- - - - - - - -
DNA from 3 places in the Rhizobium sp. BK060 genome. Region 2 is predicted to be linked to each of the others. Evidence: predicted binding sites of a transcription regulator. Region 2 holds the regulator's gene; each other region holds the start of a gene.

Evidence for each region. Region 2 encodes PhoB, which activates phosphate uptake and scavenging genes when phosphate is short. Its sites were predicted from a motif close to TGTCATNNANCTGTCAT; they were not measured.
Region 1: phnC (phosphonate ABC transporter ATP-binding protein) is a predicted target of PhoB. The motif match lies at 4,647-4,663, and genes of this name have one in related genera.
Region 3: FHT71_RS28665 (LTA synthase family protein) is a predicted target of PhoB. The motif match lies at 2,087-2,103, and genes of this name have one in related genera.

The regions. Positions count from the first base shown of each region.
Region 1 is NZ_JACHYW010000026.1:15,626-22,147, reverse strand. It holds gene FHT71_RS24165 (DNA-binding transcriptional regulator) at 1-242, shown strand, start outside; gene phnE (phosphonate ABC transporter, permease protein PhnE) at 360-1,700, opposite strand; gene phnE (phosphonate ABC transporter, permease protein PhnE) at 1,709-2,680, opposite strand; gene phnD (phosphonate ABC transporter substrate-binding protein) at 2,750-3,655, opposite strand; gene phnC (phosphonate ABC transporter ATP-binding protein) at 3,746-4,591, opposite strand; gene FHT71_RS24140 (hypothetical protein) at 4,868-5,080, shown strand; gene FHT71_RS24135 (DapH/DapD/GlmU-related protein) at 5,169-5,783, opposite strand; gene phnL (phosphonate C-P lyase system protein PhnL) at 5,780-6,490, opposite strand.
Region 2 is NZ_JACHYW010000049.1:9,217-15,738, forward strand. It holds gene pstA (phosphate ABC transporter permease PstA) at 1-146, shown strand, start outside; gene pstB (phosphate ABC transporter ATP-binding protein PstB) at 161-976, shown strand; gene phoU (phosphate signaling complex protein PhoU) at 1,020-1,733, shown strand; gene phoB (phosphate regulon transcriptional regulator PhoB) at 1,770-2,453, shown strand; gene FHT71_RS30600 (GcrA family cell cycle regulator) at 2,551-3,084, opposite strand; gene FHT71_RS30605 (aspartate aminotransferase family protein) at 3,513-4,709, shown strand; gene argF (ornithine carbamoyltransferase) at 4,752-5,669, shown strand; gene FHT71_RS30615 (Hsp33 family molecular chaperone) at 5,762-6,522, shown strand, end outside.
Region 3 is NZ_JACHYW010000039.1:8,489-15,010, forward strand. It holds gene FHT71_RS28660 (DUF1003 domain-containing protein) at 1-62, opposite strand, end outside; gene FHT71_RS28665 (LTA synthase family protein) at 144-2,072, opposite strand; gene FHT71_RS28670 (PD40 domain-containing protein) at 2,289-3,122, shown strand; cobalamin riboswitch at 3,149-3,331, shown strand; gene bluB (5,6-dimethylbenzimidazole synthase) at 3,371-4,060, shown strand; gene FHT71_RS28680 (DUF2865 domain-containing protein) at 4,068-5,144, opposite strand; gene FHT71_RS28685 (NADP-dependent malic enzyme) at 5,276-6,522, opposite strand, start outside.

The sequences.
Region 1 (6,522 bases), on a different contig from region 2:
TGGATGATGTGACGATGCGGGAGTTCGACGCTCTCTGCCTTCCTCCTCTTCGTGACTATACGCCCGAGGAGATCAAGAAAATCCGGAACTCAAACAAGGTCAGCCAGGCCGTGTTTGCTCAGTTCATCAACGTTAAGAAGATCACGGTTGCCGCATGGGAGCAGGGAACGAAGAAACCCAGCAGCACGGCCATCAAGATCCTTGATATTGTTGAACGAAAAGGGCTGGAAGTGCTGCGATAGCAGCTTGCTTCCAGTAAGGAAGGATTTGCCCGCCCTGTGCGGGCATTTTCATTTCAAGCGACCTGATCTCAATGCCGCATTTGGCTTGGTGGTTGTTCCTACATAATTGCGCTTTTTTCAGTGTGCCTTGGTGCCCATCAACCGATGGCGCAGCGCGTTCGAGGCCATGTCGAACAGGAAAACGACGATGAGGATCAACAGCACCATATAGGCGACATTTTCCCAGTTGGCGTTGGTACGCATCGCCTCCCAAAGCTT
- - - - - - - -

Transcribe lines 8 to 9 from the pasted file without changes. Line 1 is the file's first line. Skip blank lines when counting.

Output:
Region 3 is NZ_JACHYW010000039.1:8,489-15,010, forward strand. It holds gene FHT71_RS28660 (DUF1003 domain-containing protein) at 1-62, opposite strand, end outside; gene FHT71_RS28665 (LTA synthase family protein) at 144-2,072, opposite strand; gene FHT71_RS28670 (PD40 domain-containing protein) at 2,289-3,122, shown strand; cobalamin riboswitch at 3,149-3,331, shown strand; gene bluB (5,6-dimethylbenzimidazole synthase) at 3,371-4,060, shown strand; gene FHT71_RS28680 (DUF2865 domain-containing protein) at 4,068-5,144, opposite strand; gene FHT71_RS28685 (NADP-dependent malic enzyme) at 5,276-6,522, opposite strand, start outside.

The sequences.